Germline gene editing research is allowed, but establishing a pregnancy with a genetically engineered embryo is prohibited under multiple regulations. Gene editing requires approval by an ethics committee of a hospital or IVF clinic, but approval from national regulatory agencies is not required. Research ethics committees are responsible for ensuring compliance by performing ethical review of their institutions’ biomedical research activities involving human research participants. However, there is uncertainty about whether these regulations are subject to the force of law and penalties and enforcement mechanisms are unclear.
In 2015, Chinese researchers were the first to edit human embryos using CRISPR, which some researchers thought was premature, and in 2017 Chinese researchers were first to use CRISPR to edit viable human embryos. In 2018, a Chinese scientist altered the DNA of human embryos that were carried to term. The announcement sparked an international controversy, and as a result, the Chinese government says it will impose stricter human gene editing regulations.
In November 2018, scientist He Jiankui, who was then employed by the Southern University of Science and Technology in Shenzhen, China, used CRISPR-Cas9 to successfully edit the embryos of twin girls that were carried to term, in an effort to make them resistant to HIV. The Chinese government has since renounced the experiments, as did 122 Chinese scientists, and He is expected to face criminal charges for forged documents. China’s vice-minister of science and technology claimed he “blatantly violated China’s relevant laws and regulations”.
In 2019, a new draft of civil code was submitted to the National People’s Congress Standing Committee, which, if approved, would bring medical and scientific germline research into civil legislation. The draft states that human clinical research, including gene editing, must get approval from China’s Ministry of Health (instead of only requiring approval from a hospital’s ethics committee). In addition, scientific and medical studies pertaining to human genes or embryos must “follow the relevant regulations and cannot harm people’s health, breach moral or ethical standards, or violate public interests”. The draft mentions fines and blacklists, but enforcement mechanisms are unclear. The civil code is expected to be adopted in March 2020.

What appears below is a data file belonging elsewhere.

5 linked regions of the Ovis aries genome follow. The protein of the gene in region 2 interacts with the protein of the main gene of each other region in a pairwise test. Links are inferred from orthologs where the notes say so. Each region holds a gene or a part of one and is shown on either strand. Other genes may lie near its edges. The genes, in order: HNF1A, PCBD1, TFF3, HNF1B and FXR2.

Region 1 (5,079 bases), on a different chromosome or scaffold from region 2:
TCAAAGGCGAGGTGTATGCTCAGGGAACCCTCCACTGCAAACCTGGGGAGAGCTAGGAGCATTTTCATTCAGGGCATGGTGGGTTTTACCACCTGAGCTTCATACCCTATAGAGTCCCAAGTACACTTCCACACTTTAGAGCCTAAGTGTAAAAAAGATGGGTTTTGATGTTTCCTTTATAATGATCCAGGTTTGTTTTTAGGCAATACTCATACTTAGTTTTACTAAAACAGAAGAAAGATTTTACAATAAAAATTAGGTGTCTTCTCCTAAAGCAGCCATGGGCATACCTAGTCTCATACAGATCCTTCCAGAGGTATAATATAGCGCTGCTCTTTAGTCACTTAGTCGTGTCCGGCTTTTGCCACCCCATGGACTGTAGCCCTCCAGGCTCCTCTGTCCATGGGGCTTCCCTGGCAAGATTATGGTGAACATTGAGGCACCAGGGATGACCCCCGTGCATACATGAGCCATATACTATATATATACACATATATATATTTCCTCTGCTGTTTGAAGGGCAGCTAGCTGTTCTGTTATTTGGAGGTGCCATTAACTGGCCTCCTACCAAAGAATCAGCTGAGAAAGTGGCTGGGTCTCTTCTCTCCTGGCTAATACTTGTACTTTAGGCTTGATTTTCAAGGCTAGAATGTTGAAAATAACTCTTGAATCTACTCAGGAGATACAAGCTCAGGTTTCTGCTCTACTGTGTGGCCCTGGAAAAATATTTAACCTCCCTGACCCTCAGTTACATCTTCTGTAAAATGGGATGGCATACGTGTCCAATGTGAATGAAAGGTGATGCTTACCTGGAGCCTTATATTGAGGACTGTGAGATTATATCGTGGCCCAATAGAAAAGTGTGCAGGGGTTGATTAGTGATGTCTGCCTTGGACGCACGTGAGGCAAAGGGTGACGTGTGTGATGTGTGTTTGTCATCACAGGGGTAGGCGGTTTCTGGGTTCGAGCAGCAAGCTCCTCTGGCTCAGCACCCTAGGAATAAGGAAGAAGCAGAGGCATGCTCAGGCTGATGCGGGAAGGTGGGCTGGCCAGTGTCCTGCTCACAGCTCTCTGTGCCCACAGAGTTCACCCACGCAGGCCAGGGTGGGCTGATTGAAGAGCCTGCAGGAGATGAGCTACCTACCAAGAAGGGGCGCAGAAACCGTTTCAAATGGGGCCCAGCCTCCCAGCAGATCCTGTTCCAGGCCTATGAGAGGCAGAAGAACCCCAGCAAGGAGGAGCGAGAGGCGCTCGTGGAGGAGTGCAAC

Medical research is regulated by the National Health and Family Planning Commission (NHFPC), formerly known as the Ministry of Health and the National Medical Products Administration (NMPA), formerly known as the China Food and Drug Administration (CFDA). NMPA is the regulatory authority responsible for clinical trial oversight, approval, and inspections for drugs to be registered in China. However, national agencies tend only to give general guidance that is then interpreted by local organizations and committees, instead of developing and enforcing strict laws and regulations. Two regulations (that have the legal status of ministerial guidelines, not laws) issued by the Ministry of Health in 2003, prohibit the manipulation of human embryos for reproduction. A regulation issued the same year by both the Ministry of Health and the Ministry of Science and Technology states that embryos created through genetic modification must be destroyed after 14 days of development and must not be implanted into the reproductive system of a human or any other animal. It is also prohibited to create IVF embryos for research only. IVF clinics and Assisted Reproductive Technology centers can lose their license if they violate these guidelines.
- HIV: In 2018, He Jiankui, a Chinese scientist, received international condemnation after announcing that he had edited the germline of multiple embryos, two of which were carried to term, in an attempt to make the embryos resistant to HIV, the disease that causes AIDS. His actions spurred an international call in 2019 for a global moratorium on all clinical uses of germline editing.